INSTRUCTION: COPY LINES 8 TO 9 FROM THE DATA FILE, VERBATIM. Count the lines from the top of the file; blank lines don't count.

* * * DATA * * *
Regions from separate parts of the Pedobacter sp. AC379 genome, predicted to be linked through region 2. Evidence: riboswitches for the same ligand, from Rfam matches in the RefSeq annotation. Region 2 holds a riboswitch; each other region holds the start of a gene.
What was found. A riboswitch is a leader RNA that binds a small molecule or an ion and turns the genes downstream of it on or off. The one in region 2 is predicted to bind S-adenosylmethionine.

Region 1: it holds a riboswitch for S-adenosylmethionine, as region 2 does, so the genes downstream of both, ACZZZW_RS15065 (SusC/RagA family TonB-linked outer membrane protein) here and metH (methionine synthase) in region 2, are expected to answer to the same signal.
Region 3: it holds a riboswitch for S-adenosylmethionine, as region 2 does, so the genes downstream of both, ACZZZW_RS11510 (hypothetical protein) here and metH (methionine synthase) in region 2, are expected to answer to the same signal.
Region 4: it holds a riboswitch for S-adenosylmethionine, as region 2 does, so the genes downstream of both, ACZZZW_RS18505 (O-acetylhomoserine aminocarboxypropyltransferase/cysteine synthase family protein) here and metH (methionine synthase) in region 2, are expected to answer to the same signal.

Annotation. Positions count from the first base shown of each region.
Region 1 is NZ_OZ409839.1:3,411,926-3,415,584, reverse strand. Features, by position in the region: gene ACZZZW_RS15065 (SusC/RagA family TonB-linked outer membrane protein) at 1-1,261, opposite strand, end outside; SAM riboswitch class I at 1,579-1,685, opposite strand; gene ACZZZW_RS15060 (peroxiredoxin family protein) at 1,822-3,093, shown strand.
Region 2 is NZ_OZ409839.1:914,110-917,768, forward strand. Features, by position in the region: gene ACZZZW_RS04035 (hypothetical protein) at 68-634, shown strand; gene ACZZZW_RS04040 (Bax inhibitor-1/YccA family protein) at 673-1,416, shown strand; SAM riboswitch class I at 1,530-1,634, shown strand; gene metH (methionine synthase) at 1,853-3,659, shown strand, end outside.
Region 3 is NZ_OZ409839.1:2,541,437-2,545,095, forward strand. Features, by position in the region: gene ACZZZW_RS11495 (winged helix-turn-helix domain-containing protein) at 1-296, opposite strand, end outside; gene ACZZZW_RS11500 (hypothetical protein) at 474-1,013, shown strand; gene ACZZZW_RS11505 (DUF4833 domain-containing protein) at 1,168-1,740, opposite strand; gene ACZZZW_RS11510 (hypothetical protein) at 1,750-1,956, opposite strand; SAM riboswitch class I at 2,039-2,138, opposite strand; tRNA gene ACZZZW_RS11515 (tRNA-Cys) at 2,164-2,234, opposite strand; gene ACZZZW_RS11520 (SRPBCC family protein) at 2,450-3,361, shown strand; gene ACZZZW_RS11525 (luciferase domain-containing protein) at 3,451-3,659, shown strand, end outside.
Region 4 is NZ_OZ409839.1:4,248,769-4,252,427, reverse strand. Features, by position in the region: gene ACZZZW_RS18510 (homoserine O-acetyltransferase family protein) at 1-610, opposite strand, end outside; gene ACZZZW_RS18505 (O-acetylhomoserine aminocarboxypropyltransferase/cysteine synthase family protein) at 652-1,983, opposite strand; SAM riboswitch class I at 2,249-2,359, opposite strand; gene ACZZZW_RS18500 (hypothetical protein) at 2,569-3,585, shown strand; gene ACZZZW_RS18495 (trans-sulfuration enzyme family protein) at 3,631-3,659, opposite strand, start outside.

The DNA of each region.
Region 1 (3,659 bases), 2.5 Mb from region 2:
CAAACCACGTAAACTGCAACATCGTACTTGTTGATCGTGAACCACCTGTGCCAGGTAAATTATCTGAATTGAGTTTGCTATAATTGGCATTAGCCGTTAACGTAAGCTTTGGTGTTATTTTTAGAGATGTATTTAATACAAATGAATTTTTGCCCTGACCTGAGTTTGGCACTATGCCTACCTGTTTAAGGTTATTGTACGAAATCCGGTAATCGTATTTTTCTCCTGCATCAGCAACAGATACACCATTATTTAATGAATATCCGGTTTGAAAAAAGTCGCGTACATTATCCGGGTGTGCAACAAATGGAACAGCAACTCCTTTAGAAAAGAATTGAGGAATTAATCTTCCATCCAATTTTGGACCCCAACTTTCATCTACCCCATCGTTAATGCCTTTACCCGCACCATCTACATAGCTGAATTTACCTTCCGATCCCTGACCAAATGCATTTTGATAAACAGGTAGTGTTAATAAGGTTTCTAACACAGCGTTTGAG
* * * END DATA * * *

Region 2 is NZ_OZ409839.1:914,110-917,768, forward strand. Features, by position in the region: gene ACZZZW_RS04035 (hypothetical protein) at 68-634, shown strand; gene ACZZZW_RS04040 (Bax inhibitor-1/YccA family protein) at 673-1,416, shown strand; SAM riboswitch class I at 1,530-1,634, shown strand; gene metH (methionine synthase) at 1,853-3,659, shown strand, end outside.
Region 3 is NZ_OZ409839.1:2,541,437-2,545,095, forward strand. Features, by position in the region: gene ACZZZW_RS11495 (winged helix-turn-helix domain-containing protein) at 1-296, opposite strand, end outside; gene ACZZZW_RS11500 (hypothetical protein) at 474-1,013, shown strand; gene ACZZZW_RS11505 (DUF4833 domain-containing protein) at 1,168-1,740, opposite strand; gene ACZZZW_RS11510 (hypothetical protein) at 1,750-1,956, opposite strand; SAM riboswitch class I at 2,039-2,138, opposite strand; tRNA gene ACZZZW_RS11515 (tRNA-Cys) at 2,164-2,234, opposite strand; gene ACZZZW_RS11520 (SRPBCC family protein) at 2,450-3,361, shown strand; gene ACZZZW_RS11525 (luciferase domain-containing protein) at 3,451-3,659, shown strand, end outside.